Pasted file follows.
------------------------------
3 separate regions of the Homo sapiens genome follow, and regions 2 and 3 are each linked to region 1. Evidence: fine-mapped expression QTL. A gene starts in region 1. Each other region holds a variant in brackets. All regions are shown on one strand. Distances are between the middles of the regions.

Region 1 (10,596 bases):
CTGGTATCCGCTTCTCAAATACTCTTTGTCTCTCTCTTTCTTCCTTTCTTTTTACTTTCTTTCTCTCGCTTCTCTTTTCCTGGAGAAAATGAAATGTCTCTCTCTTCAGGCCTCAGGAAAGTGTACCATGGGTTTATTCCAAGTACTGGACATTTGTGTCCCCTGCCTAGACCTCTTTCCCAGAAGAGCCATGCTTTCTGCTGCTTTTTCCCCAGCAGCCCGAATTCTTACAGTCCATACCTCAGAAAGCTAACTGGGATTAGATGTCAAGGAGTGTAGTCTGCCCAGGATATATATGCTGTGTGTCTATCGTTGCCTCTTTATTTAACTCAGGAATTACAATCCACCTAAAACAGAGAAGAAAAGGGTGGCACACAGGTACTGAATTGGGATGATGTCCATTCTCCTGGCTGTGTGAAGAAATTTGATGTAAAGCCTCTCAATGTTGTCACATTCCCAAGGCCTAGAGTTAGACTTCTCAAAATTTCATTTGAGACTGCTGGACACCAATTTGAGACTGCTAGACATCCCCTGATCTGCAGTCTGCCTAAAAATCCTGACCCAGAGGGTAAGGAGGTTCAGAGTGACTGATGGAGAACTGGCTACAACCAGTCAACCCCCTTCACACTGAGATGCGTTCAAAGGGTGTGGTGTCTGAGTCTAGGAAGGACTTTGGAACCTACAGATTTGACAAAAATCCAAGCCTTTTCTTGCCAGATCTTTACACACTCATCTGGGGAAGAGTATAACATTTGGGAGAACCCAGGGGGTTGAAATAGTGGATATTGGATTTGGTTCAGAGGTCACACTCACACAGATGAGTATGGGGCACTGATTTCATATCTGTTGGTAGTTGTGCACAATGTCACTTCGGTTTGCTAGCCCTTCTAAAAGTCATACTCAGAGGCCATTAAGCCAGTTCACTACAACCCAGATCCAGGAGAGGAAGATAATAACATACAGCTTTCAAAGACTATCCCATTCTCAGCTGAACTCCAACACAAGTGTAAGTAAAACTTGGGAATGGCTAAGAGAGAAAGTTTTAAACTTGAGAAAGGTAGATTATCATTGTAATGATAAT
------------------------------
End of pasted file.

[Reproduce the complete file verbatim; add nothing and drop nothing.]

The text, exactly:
3 separate regions of the Homo sapiens genome follow, and regions 2 and 3 are each linked to region 1. Evidence: fine-mapped expression QTL. A gene starts in region 1. Each other region holds a variant in brackets. All regions are shown on one strand. Distances are between the middles of the regions.

Region 1 (10,596 bases):
CTGGTATCCGCTTCTCAAATACTCTTTGTCTCTCTCTTTCTTCCTTTCTTTTTACTTTCTTTCTCTCGCTTCTCTTTTCCTGGAGAAAATGAAATGTCTCTCTCTTCAGGCCTCAGGAAAGTGTACCATGGGTTTATTCCAAGTACTGGACATTTGTGTCCCCTGCCTAGACCTCTTTCCCAGAAGAGCCATGCTTTCTGCTGCTTTTTCCCCAGCAGCCCGAATTCTTACAGTCCATACCTCAGAAAGCTAACTGGGATTAGATGTCAAGGAGTGTAGTCTGCCCAGGATATATATGCTGTGTGTCTATCGTTGCCTCTTTATTTAACTCAGGAATTACAATCCACCTAAAACAGAGAAGAAAAGGGTGGCACACAGGTACTGAATTGGGATGATGTCCATTCTCCTGGCTGTGTGAAGAAATTTGATGTAAAGCCTCTCAATGTTGTCACATTCCCAAGGCCTAGAGTTAGACTTCTCAAAATTTCATTTGAGACTGCTGGACACCAATTTGAGACTGCTAGACATCCCCTGATCTGCAGTCTGCCTAAAAATCCTGACCCAGAGGGTAAGGAGGTTCAGAGTGACTGATGGAGAACTGGCTACAACCAGTCAACCCCCTTCACACTGAGATGCGTTCAAAGGGTGTGGTGTCTGAGTCTAGGAAGGACTTTGGAACCTACAGATTTGACAAAAATCCAAGCCTTTTCTTGCCAGATCTTTACACACTCATCTGGGGAAGAGTATAACATTTGGGAGAACCCAGGGGGTTGAAATAGTGGATATTGGATTTGGTTCAGAGGTCACACTCACACAGATGAGTATGGGGCACTGATTTCATATCTGTTGGTAGTTGTGCACAATGTCACTTCGGTTTGCTAGCCCTTCTAAAAGTCATACTCAGAGGCCATTAAGCCAGTTCACTACAACCCAGATCCAGGAGAGGAAGATAATAACATACAGCTTTCAAAGACTATCCCATTCTCAGCTGAACTCCAACACAAGTGTAAGTAAAACTTGGGAATGGCTAAGAGAGAAAGTTTTAAACTTGAGAAAGGTAGATTATCATTGTAATGATAAT